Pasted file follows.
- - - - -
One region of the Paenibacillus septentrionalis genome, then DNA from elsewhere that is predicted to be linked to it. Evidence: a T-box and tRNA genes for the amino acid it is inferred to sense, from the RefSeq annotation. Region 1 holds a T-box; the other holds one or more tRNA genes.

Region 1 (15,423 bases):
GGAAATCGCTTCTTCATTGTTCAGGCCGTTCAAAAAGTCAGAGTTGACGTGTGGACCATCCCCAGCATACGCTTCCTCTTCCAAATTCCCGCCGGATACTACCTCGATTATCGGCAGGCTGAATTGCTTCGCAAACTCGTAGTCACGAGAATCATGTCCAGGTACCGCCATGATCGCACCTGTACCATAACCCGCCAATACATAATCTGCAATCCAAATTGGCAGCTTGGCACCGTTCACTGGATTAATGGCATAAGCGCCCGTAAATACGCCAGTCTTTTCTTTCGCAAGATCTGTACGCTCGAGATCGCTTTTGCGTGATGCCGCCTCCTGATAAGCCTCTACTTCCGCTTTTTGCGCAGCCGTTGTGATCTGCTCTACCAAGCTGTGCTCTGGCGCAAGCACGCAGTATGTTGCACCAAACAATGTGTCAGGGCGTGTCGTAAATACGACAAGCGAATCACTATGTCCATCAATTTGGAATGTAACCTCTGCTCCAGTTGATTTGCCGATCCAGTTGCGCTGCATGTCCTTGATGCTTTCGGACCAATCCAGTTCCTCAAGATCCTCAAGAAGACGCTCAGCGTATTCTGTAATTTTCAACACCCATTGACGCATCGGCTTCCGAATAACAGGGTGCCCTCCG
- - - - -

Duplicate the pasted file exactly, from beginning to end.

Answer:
One region of the Paenibacillus septentrionalis genome, then DNA from elsewhere that is predicted to be linked to it. Evidence: a T-box and tRNA genes for the amino acid it is inferred to sense, from the RefSeq annotation. Region 1 holds a T-box; the other holds one or more tRNA genes.

Region 1 (15,423 bases):
GGAAATCGCTTCTTCATTGTTCAGGCCGTTCAAAAAGTCAGAGTTGACGTGTGGACCATCCCCAGCATACGCTTCCTCTTCCAAATTCCCGCCGGATACTACCTCGATTATCGGCAGGCTGAATTGCTTCGCAAACTCGTAGTCACGAGAATCATGTCCAGGTACCGCCATGATCGCACCTGTACCATAACCCGCCAATACATAATCTGCAATCCAAATTGGCAGCTTGGCACCGTTCACTGGATTAATGGCATAAGCGCCCGTAAATACGCCAGTCTTTTCTTTCGCAAGATCTGTACGCTCGAGATCGCTTTTGCGTGATGCCGCCTCCTGATAAGCCTCTACTTCCGCTTTTTGCGCAGCCGTTGTGATCTGCTCTACCAAGCTGTGCTCTGGCGCAAGCACGCAGTATGTTGCACCAAACAATGTGTCAGGGCGTGTCGTAAATACGACAAGCGAATCACTATGTCCATCAATTTGGAATGTAACCTCTGCTCCAGTTGATTTGCCGATCCAGTTGCGCTGCATGTCCTTGATGCTTTCGGACCAATCCAGTTCCTCAAGATCCTCAAGAAGACGCTCAGCGTATTCTGTAATTTTCAACACCCATTGACGCATCGGCTTCCGAATAACAGGGTGCCCTCCG